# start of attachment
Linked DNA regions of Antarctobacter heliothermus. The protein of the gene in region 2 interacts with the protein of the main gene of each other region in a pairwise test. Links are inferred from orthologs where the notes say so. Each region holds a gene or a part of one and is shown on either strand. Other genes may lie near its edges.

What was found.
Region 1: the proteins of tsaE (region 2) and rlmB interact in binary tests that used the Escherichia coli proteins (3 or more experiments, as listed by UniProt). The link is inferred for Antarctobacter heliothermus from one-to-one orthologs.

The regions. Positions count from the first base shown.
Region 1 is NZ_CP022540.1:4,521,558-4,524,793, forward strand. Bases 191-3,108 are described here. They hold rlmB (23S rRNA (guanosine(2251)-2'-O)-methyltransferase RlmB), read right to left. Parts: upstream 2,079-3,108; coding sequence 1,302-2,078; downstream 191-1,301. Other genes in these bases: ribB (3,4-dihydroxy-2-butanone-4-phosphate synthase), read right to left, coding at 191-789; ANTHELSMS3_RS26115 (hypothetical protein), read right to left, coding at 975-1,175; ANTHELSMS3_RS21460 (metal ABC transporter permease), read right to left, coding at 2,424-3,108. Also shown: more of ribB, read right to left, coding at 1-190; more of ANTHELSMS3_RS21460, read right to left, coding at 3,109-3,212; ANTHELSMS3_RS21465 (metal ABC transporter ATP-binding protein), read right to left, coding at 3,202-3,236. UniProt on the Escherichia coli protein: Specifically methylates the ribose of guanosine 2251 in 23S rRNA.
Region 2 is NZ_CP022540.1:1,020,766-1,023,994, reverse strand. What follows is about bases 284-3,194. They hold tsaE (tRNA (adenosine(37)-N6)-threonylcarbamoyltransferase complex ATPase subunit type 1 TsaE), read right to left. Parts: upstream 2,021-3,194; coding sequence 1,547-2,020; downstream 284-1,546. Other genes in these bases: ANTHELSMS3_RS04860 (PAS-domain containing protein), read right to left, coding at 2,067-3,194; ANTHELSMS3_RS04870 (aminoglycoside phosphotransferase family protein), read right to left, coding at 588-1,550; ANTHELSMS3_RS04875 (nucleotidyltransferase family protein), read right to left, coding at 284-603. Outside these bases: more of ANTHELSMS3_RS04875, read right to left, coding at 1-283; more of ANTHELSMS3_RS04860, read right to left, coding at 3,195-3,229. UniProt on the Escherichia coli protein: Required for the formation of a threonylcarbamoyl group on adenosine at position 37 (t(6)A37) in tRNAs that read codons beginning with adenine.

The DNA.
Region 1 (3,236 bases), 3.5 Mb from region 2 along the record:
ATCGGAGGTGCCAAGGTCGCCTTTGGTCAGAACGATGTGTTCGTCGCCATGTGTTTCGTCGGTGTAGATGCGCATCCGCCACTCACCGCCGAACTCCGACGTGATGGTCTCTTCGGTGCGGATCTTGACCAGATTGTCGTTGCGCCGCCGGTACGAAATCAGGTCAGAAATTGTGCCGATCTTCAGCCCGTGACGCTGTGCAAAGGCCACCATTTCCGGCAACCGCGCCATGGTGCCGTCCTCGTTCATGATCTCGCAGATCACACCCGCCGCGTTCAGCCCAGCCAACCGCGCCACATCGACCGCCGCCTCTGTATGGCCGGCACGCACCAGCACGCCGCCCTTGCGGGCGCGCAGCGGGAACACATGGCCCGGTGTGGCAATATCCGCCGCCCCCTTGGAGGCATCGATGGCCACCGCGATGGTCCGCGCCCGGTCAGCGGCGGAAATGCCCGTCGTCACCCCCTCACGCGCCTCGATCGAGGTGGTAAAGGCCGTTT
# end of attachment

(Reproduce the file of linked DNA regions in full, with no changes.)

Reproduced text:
Linked DNA regions of Antarctobacter heliothermus. The protein of the gene in region 2 interacts with the protein of the main gene of each other region in a pairwise test. Links are inferred from orthologs where the notes say so. Each region holds a gene or a part of one and is shown on either strand. Other genes may lie near its edges.

What was found.
Region 1: the proteins of tsaE (region 2) and rlmB interact in binary tests that used the Escherichia coli proteins (3 or more experiments, as listed by UniProt). The link is inferred for Antarctobacter heliothermus from one-to-one orthologs.

The regions. Positions count from the first base shown.
Region 1 is NZ_CP022540.1:4,521,558-4,524,793, forward strand. Bases 191-3,108 are described here. They hold rlmB (23S rRNA (guanosine(2251)-2'-O)-methyltransferase RlmB), read right to left. Parts: upstream 2,079-3,108; coding sequence 1,302-2,078; downstream 191-1,301. Other genes in these bases: ribB (3,4-dihydroxy-2-butanone-4-phosphate synthase), read right to left, coding at 191-789; ANTHELSMS3_RS26115 (hypothetical protein), read right to left, coding at 975-1,175; ANTHELSMS3_RS21460 (metal ABC transporter permease), read right to left, coding at 2,424-3,108. Also shown: more of ribB, read right to left, coding at 1-190; more of ANTHELSMS3_RS21460, read right to left, coding at 3,109-3,212; ANTHELSMS3_RS21465 (metal ABC transporter ATP-binding protein), read right to left, coding at 3,202-3,236. UniProt on the Escherichia coli protein: Specifically methylates the ribose of guanosine 2251 in 23S rRNA.
Region 2 is NZ_CP022540.1:1,020,766-1,023,994, reverse strand. What follows is about bases 284-3,194. They hold tsaE (tRNA (adenosine(37)-N6)-threonylcarbamoyltransferase complex ATPase subunit type 1 TsaE), read right to left. Parts: upstream 2,021-3,194; coding sequence 1,547-2,020; downstream 284-1,546. Other genes in these bases: ANTHELSMS3_RS04860 (PAS-domain containing protein), read right to left, coding at 2,067-3,194; ANTHELSMS3_RS04870 (aminoglycoside phosphotransferase family protein), read right to left, coding at 588-1,550; ANTHELSMS3_RS04875 (nucleotidyltransferase family protein), read right to left, coding at 284-603. Outside these bases: more of ANTHELSMS3_RS04875, read right to left, coding at 1-283; more of ANTHELSMS3_RS04860, read right to left, coding at 3,195-3,229. UniProt on the Escherichia coli protein: Required for the formation of a threonylcarbamoyl group on adenosine at position 37 (t(6)A37) in tRNAs that read codons beginning with adenine.

The DNA.
Region 1 (3,236 bases), 3.5 Mb from region 2 along the record:
ATCGGAGGTGCCAAGGTCGCCTTTGGTCAGAACGATGTGTTCGTCGCCATGTGTTTCGTCGGTGTAGATGCGCATCCGCCACTCACCGCCGAACTCCGACGTGATGGTCTCTTCGGTGCGGATCTTGACCAGATTGTCGTTGCGCCGCCGGTACGAAATCAGGTCAGAAATTGTGCCGATCTTCAGCCCGTGACGCTGTGCAAAGGCCACCATTTCCGGCAACCGCGCCATGGTGCCGTCCTCGTTCATGATCTCGCAGATCACACCCGCCGCGTTCAGCCCAGCCAACCGCGCCACATCGACCGCCGCCTCTGTATGGCCGGCACGCACCAGCACGCCGCCCTTGCGGGCGCGCAGCGGGAACACATGGCCCGGTGTGGCAATATCCGCCGCCCCCTTGGAGGCATCGATGGCCACCGCGATGGTCCGCGCCCGGTCAGCGGCGGAAATGCCCGTCGTCACCCCCTCACGCGCCTCGATCGAGGTGGTAAAGGCCGTTT